Kelley L Cox-USA TODAY Sports
What did Angel Pagan do in the 2012 season? What was he supposed to do?
The 2012 community projection for Angel Pagan was bookended by facetious references to the beginning of the Gregor Blanco Era. Then Blanco started in left field for a championship-winning team, and he's now the de facto starter in left for next season. So maybe this one should start out with a paean to Guillermo Quiroz. Seems to be good luck.
Angel Pagan is the best example of a frustrating genre: the player who mixes in a down year just to throw everyone off. Pagan's OPS+ between 2009 and 2011 went from 122 to 108 to 94, a trend that was hardly encouraging. But you could take those numbers and massage them to tell a different story. Instead of focusing on the decline, how about noting that for two out of the last three years, Pagan hit quite well for a center fielder? That wasn't a lie, after all.
We can up that to "three out of the last four years" now, which makes Pagan a much, much easier player to predict. The 2011 flop was an outlier, not a harbinger of doom. Pagan's good, it seems. Huzzah!
The preseason projection:
SB: 37 (10 caught)
Defense: Kinda sorta okay
And the actual, real-life results:
SB: 29 (7 caught)
Defense: Kinda sorta okay
The biggest misstep was the assumption that he'd be hurt. He wasn't. He played in 154 games, probably because he's a staunch traditionalist. And the same two-of-three thing applies to his health now; we have two seasons out of the last three where he's been healthy. Was he tarred with the injury-prone brush too soon? Probably. But we'll never know now that he's getting older. There will be a few sproings and poinks along the next four years, but those were probably going to happen anyway.
Of note: Pagan received an MVP vote -- a single, 10th-place vote that tied him with Hunter Pence for 32nd in the NL MVP race. The only time that stops being amusing is when you realize that it's horrifying someone non-ironically voted for Pence, but there are failsafes in your brain to shut that down pretty quickly.
The year-end stats were about what were expected, but Pagan arrived at them in a funky way. He might have been the streakiest hitter the Giants have had since Randy Winn. It's probably not a coincidence that both are switch-hitters -- it has to be tricky maintaining consistent swings with two completely different sets of mechanics.
After a 1-for-4 game against the Diamondbacks on May 11, Pagan hit .411/.458/.537 over the next month, with almost half of the balls he made contact with falling in for hits. For a month after that streak, he hit .197/.252/.259, which is something Brian Bocock might do if he decided to try switch-hitting. That slump ended with a whomping of the Rockies, and he was fantastic for the rest of the regular season, with almost half of his walks on the season coming in the final eight weeks. With the exception of two well-timed home runs, though, he was mostly invisible in the playoffs, hitting .188/.230/.348 in the first postseason of his career.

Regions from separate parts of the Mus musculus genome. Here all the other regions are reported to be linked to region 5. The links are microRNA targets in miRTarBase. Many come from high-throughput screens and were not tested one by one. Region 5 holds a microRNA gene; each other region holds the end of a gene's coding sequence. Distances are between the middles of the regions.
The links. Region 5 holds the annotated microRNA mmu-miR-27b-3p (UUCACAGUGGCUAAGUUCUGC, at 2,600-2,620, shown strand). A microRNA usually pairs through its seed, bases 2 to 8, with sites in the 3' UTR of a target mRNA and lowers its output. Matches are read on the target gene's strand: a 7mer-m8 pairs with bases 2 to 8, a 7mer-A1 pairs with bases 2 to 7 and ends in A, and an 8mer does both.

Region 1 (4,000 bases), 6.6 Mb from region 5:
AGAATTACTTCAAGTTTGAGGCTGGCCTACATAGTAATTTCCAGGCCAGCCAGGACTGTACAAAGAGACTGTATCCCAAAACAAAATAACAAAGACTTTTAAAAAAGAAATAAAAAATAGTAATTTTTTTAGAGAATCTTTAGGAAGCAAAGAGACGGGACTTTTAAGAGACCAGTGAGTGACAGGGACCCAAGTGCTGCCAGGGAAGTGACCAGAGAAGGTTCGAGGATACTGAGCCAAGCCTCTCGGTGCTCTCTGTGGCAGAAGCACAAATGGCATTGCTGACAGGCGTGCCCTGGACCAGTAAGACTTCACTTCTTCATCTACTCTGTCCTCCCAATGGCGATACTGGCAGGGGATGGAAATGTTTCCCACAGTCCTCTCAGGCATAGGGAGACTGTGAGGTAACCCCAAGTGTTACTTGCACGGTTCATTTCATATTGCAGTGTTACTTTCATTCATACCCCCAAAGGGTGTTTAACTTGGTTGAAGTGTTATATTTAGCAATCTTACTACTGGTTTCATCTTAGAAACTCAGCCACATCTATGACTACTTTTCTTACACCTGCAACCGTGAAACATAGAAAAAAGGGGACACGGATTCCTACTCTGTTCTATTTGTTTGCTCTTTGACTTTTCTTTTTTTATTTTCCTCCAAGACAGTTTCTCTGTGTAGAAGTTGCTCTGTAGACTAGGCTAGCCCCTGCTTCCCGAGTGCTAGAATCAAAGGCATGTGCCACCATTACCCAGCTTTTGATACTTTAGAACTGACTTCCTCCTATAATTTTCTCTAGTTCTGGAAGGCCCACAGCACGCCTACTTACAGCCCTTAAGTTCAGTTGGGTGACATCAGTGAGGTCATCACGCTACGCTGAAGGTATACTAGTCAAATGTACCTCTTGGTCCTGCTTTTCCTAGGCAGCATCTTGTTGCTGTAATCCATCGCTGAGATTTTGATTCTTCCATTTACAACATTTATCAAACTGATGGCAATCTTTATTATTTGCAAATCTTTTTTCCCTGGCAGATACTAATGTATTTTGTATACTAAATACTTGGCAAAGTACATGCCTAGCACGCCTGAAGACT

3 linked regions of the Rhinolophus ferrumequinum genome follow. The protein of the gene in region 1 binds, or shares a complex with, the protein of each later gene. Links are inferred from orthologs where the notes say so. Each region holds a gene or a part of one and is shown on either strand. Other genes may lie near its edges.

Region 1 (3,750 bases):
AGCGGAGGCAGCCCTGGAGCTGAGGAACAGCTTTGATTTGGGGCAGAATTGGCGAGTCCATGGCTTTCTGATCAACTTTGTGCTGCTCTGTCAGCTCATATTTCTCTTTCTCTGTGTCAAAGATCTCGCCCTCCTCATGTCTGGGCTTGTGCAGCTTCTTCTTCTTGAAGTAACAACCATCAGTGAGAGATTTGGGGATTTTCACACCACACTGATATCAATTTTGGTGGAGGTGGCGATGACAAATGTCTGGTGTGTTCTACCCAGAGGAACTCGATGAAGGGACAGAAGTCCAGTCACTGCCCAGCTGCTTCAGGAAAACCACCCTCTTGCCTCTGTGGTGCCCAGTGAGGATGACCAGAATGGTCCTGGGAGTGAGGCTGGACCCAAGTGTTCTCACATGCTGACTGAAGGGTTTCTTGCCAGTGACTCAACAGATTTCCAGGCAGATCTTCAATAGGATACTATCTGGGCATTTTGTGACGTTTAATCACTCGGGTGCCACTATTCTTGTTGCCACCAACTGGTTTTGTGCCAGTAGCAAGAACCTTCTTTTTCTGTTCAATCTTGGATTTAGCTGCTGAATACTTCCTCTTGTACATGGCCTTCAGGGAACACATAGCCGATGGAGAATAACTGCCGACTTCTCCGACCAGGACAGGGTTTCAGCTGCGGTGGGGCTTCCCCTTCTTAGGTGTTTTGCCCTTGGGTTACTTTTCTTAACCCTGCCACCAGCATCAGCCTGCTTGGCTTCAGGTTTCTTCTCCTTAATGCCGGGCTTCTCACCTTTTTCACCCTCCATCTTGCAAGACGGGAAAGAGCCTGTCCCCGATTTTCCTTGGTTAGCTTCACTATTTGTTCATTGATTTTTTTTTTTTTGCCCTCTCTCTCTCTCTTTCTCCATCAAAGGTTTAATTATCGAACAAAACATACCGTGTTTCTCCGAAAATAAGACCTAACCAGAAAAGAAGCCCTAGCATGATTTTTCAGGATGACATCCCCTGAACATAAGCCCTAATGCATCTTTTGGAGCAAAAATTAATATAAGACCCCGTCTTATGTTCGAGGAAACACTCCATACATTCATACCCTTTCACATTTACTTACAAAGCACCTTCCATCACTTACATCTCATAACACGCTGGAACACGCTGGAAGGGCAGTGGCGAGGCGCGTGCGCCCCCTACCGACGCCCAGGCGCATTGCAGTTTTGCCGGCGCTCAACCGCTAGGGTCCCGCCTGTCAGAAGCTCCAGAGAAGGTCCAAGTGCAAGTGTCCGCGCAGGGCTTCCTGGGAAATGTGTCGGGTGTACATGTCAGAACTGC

But good. And that kinda-sorta-okay defense wasn't a surprise, but it was maddening at times. I used the word "benardian" in the original projection, but only because I meant to assure you that wasn't what Pagan's defense was like. Except, that's exactly what it was. On a much smaller scale, but Pagan's problem is with the jumps he'll get. He'll freeze for a split-second too long, or he'll take a step in the wrong direction far too often. But when he can get a good jump on the ball, he's quite excellent.
Like, say, with this play:
Pagan won't be in center by the end of the contract -- just a guess -- but for the next season, at least, the Giants have a center fielder who can hit a little bit, and who can field his position well enough. In three of the last four seasons, that's been worth four to five wins. It would have stunk if he had left, especially since you know that Shane Victorino would have been the replacement. But the Giants saved their soul and our sanity with what looks like a pretty modest deal.
In July, most of us assumed the Giants would give Melky Cabrera a big deal, which wouldn't leave any money for Pagan. Baseball can mess your expectations up pretty danged quickly. But Pagan was the chosen one, and he'll be around for the next four years. There's a 25-percent chance of Huffing, a 25-percent of Rowanding, and a 50-percent chance of Winning, with that last one not being as fun as it sounds. It isn't as bad as you might remember, either. Randy Winn is probably the best comp, but without the Giants' odd reluctance to play him in center. That would be a pretty good value, but also a pretty good player. Pagan is almost certainly the latter one of those.
And he's not Shane Victorino. That really might be the best part. So here's to Pagan. He did what he was supposed to do, but he stayed healthy doing it, and at the end of it all, he was kneeling down in the Detroit outfield, pointing to the sky in honor of Jose Uribe. At least, that's what I like to think he's doing.